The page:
The Great Smoky Mountains National Park is an 800-square-mile mountain wilderness that is federally owned and managed by the National Park Service. It protects the largest swatch of upland forest east of the Mississippi.
It is surrounded by over 1.6 million acres of U.S. Forest Service lands which help provide Great Smoky Mountains visitors with breath-taking views of row-after-row of mountains and ridges stretching to the horizon with only the most scattered evidence of human development – a rare sight in the heavily-populated Eastern U.S.
The Great Smoky Mountains National Park is America’s most visited national park, with more than 11 million visitors a year, roughly triple the number that come to Yellowstone or Yosemite National Parks. These visitors are drawn by the sweeping mountain views, 730 miles of pristine mountain streams, carpets of wildflowers and a lush forest that lead to the Park’s recognition as an “International Biosphere Reserve.” It is home to abundant wildlife including black bears, elk, white-tailed deer and 200 species of birds.
The Smoky Mountains in Tennessee have had a long history of settlers, starting with the prehistoric Paleo Indians to early Europeans to loggers in the 20th century. Visitors are able to visit almost 80 preserved log cabins, churches, grist mills and historic landscapes that serve as “windows” into the lives of the rugged Scotch-Irish immigrants who settled the mountain in the early 19th century. The history of the Great Smoky Mountains National Park is rich and as interesting as the park is beautiful!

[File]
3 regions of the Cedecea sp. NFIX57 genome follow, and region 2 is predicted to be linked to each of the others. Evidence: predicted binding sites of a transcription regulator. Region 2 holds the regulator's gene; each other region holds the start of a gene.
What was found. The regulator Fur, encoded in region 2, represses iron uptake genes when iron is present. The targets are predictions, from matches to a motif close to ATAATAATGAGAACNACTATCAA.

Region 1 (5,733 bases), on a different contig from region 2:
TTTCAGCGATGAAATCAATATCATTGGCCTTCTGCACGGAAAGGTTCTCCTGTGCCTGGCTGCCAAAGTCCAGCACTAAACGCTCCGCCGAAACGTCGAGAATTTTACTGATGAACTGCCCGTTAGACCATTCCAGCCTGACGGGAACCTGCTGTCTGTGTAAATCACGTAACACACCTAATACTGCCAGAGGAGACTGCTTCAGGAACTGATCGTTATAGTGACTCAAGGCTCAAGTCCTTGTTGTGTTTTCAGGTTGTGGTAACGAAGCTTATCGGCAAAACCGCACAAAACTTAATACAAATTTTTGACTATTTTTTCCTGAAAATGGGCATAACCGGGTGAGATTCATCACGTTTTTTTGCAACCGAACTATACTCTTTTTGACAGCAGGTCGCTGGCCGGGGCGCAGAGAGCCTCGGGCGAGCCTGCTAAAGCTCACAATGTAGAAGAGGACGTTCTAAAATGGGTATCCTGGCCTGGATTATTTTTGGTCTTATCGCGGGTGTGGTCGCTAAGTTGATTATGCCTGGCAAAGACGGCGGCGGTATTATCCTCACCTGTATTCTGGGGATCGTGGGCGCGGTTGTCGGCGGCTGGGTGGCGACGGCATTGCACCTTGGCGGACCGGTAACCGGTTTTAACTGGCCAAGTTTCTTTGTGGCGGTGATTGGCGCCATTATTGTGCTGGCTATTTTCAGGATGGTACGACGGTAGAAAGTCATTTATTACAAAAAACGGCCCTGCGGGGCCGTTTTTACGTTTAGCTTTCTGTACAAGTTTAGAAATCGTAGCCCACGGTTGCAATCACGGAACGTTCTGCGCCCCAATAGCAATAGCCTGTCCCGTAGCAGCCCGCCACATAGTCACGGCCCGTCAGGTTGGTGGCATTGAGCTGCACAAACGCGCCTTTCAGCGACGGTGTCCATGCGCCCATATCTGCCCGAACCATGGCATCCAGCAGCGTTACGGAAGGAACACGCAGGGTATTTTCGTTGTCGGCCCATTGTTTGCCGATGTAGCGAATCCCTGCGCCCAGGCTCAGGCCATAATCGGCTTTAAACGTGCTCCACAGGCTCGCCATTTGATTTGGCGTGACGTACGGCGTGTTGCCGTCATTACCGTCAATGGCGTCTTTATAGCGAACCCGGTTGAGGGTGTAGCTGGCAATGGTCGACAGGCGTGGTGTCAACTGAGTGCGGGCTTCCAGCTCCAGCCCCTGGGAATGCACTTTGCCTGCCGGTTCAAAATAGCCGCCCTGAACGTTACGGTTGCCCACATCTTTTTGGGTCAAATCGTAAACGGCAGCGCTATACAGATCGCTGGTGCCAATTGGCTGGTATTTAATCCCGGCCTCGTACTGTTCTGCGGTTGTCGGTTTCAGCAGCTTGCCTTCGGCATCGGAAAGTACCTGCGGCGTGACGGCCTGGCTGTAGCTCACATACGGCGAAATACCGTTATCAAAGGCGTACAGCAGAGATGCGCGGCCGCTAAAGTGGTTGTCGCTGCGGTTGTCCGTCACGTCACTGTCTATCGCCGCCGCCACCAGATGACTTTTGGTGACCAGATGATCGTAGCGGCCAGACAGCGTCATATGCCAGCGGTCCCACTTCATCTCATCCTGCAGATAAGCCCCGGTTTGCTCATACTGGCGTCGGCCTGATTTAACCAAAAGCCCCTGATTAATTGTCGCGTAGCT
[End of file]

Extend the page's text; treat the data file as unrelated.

The creation of Great Smoky Mountains National Park was a drastic departure from the process by which earlier national parks, mostly in the West, were established – by act of Congress from lands already in public ownership. The idea of creating a national park in the Southern Appalachians came from local individuals in the communities surrounding what would become the Great Smoky Mountains National Park.
Prominent individuals in those communities had visited Western parks and saw how they were protecting some of America’s most beautiful landscapes and disappearing wildlife. They also saw how creation of a national park could bring with it good roads, new jobs and an infusion of tourist spending. Unlike these Western parks all of the land in the East had been in private ownership for generations and would need to be purchased, parcel by parcel. Those local leaders led an effort that resulted in the States of North Carolina and Tennessee to appropriate funding, which was later matched by donations to purchase the 6,600 tracts of private land that had to be acquired to create the Park. No federal money was originally provided to purchase land for the Smokies.
Great Smoky Mountains National Park
107 Park Headquarters Road
Gatlinburg, TN 37738